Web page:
Catlett liked to watch people going by, all the different shapes and sizes in all different kinds of clothes, wondering, when they got up in the morning if they gave two seconds to what they were going to wear, or they just got dressed, took it off a chair or reached in the closet and put it on. He could pick out the ones who had given it some thought. They weren’t necessarily the ones all dressed up, either.

The young dude in the jeans and the wool shirt hanging out, he’d given that outfit some thought. A friendly young dude, said hi to the ladies behind the airline counter and they said hi back like they knew him.

Leonard’s novel (I can’t speak to any of his work beyond the one book of his I’ve read) is a master class in characterization. His characters think and talk like people really think and talk. Ever read a book that has 10 different flowery ways to describe a sunset but sounds like it’s been written by someone who lives in his mother’s basement and has never witnessed any actual human interaction? Leonard is the antidote. He writes like’s he’s transcribing a tape recorder he stuck inside someone’s brain.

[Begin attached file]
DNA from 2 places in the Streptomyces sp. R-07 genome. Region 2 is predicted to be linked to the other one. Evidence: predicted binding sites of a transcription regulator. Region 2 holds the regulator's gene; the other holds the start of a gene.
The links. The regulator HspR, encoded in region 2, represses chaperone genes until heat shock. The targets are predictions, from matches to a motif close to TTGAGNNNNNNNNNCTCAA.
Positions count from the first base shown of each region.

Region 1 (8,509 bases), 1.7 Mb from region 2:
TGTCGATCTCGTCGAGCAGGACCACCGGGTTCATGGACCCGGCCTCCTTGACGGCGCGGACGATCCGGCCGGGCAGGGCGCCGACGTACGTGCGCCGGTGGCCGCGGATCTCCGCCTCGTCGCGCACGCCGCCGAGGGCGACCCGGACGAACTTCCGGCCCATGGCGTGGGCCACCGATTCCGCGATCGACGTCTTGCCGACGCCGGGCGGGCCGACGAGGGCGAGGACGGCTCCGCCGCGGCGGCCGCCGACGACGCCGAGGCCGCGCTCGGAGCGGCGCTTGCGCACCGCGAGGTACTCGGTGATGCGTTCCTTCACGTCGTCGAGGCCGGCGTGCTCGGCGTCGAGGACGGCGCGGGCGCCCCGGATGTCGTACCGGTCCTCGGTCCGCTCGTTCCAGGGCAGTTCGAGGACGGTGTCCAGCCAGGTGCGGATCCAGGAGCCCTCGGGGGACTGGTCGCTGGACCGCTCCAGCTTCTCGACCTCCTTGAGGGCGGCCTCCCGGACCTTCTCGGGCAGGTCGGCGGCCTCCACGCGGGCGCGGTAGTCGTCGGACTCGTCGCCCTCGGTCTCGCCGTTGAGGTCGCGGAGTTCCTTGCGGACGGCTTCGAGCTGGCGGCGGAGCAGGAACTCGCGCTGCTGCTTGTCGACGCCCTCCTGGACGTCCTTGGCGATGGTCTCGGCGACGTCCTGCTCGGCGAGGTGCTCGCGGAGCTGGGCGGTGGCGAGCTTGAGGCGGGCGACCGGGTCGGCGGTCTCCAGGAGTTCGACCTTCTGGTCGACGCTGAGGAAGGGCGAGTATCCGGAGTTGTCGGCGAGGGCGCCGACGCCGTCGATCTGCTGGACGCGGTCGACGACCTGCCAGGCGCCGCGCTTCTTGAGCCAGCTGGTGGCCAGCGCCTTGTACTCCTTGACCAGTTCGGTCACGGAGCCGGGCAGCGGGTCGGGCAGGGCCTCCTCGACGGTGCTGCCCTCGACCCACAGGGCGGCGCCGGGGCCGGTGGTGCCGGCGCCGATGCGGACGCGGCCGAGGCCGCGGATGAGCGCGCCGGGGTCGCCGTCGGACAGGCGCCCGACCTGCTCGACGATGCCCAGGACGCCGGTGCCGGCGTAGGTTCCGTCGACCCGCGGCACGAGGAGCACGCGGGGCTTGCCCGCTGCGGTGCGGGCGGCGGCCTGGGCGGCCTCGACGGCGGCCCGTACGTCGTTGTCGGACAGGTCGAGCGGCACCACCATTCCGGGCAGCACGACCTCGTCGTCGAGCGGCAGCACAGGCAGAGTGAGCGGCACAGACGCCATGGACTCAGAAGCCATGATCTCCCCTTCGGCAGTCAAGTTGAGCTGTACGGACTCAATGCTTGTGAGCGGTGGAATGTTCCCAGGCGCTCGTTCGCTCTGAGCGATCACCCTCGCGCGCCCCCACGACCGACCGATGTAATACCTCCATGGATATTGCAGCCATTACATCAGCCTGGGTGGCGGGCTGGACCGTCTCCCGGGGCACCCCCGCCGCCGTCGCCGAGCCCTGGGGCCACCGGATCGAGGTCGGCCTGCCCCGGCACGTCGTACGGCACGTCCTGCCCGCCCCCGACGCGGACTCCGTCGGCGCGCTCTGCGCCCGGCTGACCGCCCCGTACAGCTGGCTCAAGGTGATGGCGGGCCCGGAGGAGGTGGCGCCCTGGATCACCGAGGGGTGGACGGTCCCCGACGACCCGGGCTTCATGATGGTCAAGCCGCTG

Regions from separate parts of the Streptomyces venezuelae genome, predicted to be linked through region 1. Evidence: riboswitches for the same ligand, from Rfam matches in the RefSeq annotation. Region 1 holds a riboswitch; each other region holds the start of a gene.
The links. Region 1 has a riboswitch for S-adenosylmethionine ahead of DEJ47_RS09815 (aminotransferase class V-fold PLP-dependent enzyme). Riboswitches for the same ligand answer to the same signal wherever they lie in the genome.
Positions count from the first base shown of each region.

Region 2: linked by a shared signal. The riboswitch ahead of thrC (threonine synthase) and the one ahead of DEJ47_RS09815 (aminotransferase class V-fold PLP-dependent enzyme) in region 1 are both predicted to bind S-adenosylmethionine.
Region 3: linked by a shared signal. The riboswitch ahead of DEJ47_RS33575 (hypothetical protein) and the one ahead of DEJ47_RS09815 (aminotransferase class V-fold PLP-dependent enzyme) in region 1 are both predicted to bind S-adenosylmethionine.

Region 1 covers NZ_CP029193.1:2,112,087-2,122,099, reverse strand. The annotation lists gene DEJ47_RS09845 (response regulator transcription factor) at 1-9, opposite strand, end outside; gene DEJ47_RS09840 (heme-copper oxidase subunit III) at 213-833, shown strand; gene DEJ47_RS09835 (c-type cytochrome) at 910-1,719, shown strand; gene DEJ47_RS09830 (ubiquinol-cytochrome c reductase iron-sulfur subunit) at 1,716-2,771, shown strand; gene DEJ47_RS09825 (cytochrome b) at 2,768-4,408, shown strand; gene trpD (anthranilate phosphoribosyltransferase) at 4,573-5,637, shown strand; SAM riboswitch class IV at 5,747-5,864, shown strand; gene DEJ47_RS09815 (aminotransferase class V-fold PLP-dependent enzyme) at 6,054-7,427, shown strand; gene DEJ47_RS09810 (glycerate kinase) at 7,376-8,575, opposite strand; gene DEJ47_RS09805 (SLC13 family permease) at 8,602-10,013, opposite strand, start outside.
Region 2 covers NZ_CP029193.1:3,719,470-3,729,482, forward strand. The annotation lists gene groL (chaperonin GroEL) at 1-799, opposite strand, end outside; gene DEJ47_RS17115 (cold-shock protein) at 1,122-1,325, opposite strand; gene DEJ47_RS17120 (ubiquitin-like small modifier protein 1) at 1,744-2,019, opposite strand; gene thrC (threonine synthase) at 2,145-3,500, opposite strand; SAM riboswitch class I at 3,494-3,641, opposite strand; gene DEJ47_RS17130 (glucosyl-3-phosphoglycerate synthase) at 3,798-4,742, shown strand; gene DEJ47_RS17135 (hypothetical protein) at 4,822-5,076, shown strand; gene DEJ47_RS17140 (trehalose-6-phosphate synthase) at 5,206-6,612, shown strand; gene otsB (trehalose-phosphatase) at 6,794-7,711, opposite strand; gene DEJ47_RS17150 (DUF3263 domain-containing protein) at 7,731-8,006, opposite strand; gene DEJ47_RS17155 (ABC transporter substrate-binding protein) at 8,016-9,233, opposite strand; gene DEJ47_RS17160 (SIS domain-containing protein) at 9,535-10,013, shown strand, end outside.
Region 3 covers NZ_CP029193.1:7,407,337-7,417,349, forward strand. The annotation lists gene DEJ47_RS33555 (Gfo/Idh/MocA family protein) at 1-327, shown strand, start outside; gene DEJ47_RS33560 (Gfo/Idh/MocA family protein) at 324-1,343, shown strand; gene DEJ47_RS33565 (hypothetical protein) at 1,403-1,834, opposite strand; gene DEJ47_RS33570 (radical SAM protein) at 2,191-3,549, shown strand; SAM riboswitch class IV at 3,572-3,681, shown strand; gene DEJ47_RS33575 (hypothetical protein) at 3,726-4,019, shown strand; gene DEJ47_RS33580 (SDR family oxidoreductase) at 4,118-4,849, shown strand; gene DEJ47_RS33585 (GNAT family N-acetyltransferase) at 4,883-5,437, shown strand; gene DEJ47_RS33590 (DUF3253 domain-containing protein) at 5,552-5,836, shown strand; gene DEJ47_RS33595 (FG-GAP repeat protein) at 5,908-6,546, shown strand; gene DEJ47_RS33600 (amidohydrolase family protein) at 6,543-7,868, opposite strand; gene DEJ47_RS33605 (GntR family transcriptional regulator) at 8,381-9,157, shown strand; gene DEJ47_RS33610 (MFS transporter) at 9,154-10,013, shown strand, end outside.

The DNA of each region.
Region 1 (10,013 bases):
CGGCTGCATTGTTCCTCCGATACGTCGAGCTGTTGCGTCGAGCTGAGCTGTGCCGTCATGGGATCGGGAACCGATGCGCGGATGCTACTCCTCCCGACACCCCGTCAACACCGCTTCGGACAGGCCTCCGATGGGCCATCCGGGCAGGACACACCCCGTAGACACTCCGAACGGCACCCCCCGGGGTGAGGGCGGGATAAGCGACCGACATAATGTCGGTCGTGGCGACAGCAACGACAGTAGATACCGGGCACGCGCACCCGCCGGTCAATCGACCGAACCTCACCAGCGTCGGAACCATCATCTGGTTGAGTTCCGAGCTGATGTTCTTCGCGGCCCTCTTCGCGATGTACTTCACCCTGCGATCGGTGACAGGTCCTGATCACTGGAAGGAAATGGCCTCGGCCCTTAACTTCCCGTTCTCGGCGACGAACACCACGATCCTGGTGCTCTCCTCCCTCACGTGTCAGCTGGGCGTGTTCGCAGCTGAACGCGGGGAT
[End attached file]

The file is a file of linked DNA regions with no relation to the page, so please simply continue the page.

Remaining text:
He writes like’s he’s transcribing a tape recorder he stuck inside someone’s brain.

It’s odd that I’ve come to a sudden appreciation of Elmore Leonard as I sit down to write my own novel. Whereas Leonard the writer makes sure to get out of the way of his characters, my prose is startlingly self-conscious. (And, yes, I did just break one of his ten rules by using an adverb.) My writing sounds like someone has written it. And I think I’m okay with that. Reading a little bit of “hooptedoodle”, provided it’s good hooptedoodle, isn’t going to kill the literati who still buy novels in bookstores instead of airports. Yet aspiring authors like me can learn a lot from Leonard—for instance, how to avoid two pages of exposition when a line of dialogue can get you there just as well. Now I just need to figure out where to get that tape recorder.